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Once review
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When going into a musical, the subtle approach is hardly ever taken. Not to say it’s better one way or the other, but Once proves without a doubt that a quiet, bittersweet, subtle approach can work wonders, and give a new level to your typical “indie film”. Not a lot of films can so easily mesh so many genres together, and make it work so well. You’ve got your basic style and presentation of an independent film, you’ve got the premise of a romance film, and then you realize that it isn’t just a musically themed movie, it’s a musical. Usually, I wouldn’t jump to see any movie under those genres, let alone one that attempts to hold all three, but I was thoroughly impressed and very happy with the outcome. These days, anybody can make a movie with just a few thousand dollars and a little effort, and after seeing just enough independent films to know that many of them are nothing more than good attempts, it’s very refreshing to find one that’s not just “good enough”. It could hold it’s own with the best of them, and it’s sad to know it will never get the recognition it deserves. The funny thing about Once is that it’s so simplistic, it’s a little challenging to provide a very detailed review. But it deserves any praise it can get, so here we go.

The characters are nameless and credited as The Guy and The Girl. While The Guy plays his music in the streets of Dublin, he meets and becomes friends with a piano playing Czech girl. After it’s established that neither of them are in any state to start a new relationship, and they both have many issues they need to work out, a strange bond is formed with the two. Helping each other move on through music, but sort of playing and writing it for each other. It creates a mood and tone that makes you realize it’s not so uncommon or hard to believe, and that maybe you’ve been there yourself before. Likable and friendly, it’s easy to feel for them, and their chemistry is perfect.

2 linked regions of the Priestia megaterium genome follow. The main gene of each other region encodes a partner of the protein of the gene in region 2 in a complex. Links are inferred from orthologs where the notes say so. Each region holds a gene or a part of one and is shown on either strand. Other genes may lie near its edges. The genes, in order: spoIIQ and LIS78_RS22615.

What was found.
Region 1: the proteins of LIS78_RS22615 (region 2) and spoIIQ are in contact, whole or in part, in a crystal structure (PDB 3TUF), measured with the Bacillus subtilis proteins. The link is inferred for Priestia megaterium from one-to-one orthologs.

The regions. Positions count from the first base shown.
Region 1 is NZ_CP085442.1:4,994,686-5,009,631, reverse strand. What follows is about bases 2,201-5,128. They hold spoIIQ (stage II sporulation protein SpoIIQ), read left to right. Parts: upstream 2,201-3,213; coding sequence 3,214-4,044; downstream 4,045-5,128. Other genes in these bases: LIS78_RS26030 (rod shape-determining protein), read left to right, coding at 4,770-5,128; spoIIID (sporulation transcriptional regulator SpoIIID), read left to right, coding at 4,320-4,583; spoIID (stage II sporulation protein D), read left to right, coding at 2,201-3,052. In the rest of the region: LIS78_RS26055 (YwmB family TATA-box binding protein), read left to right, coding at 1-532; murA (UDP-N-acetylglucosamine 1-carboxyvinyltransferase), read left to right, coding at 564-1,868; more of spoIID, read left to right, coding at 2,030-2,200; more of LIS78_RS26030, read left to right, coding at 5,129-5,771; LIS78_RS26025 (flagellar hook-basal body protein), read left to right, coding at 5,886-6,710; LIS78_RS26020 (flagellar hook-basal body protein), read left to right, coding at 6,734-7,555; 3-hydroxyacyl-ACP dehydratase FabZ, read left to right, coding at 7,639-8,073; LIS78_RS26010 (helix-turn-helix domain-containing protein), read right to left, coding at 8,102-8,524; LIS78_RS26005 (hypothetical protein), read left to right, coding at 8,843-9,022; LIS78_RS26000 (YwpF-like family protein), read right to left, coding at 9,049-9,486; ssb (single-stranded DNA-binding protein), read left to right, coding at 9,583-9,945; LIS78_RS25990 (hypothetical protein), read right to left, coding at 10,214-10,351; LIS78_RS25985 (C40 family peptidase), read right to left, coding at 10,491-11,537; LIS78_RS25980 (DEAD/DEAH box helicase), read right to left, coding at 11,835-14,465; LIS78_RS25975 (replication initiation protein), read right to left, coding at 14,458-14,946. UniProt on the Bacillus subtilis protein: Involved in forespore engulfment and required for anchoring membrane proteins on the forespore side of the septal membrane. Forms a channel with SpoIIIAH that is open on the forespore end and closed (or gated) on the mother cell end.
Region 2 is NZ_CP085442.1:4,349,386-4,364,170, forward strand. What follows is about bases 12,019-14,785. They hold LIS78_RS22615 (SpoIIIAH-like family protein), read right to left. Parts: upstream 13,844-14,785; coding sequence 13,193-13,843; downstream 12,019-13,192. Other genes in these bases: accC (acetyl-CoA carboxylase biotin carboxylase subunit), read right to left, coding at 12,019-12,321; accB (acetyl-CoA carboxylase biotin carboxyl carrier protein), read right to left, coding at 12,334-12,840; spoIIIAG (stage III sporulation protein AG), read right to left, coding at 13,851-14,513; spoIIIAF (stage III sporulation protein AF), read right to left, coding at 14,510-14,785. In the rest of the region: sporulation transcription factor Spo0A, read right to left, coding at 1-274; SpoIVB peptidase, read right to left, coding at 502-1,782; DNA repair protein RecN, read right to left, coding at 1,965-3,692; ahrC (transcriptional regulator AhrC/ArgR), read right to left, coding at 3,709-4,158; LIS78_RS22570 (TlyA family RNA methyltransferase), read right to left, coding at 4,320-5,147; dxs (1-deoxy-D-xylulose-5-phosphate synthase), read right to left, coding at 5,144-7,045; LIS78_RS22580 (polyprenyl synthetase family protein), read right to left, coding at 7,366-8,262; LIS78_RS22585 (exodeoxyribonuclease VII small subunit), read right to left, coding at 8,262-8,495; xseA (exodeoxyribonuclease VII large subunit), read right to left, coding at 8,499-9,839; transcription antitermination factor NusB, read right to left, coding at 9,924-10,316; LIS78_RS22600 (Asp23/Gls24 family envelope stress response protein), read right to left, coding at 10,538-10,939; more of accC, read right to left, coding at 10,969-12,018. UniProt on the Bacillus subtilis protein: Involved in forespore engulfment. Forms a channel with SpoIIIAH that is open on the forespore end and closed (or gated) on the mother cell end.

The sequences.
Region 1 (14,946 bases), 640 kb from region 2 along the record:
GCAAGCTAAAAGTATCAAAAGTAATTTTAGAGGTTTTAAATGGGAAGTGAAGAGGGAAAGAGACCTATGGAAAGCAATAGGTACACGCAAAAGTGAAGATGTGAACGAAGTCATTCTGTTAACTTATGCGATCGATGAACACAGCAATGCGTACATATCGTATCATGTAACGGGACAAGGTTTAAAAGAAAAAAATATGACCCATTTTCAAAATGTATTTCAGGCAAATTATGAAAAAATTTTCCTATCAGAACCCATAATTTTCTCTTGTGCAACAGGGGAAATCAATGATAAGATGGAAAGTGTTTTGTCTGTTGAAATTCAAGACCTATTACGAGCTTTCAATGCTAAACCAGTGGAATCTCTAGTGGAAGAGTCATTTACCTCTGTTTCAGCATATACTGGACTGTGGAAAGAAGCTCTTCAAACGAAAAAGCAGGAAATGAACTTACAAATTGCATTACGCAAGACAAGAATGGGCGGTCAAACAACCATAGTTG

The music, as it has to be noted, is absolutely wonderful singer / songwriter style, and it’s very effective and well executed. Written and performed by the stars of the movie, a certain personalized element is introduced through the music that’s hard to miss. A non-extravagant method of filming compliments the music, giving it a feeling that you’re not watching a musical, you’re just watching people on a bus play a guitar, or you’re just watching some people on the street sing, or you’re just watching a girl play a piano. It’s not flashy, and not meant to blow you away, but it does anyway. For that, we can be thankful.

Again, the movie is simple, and it’s hard to put into words a convincing review, but it’s hard to imagine being disappointed in this film. With so many subtle touches, and so many personal moments, and so little typical elements of the genres it utilizes, it really does wonders, and is easily one of the best films of it’s year. What’s most notable, and most important to me, is how well it sticks with you. The tone, and the songs, and the sadness, and everything else just stays with you the rest of the day or night. See this film, and if you can, see it with somebody you love. It’s a great movie for those kinds of occasions.

9/10
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Added by Vocalities
9 years ago on 20 February 2008 11:06




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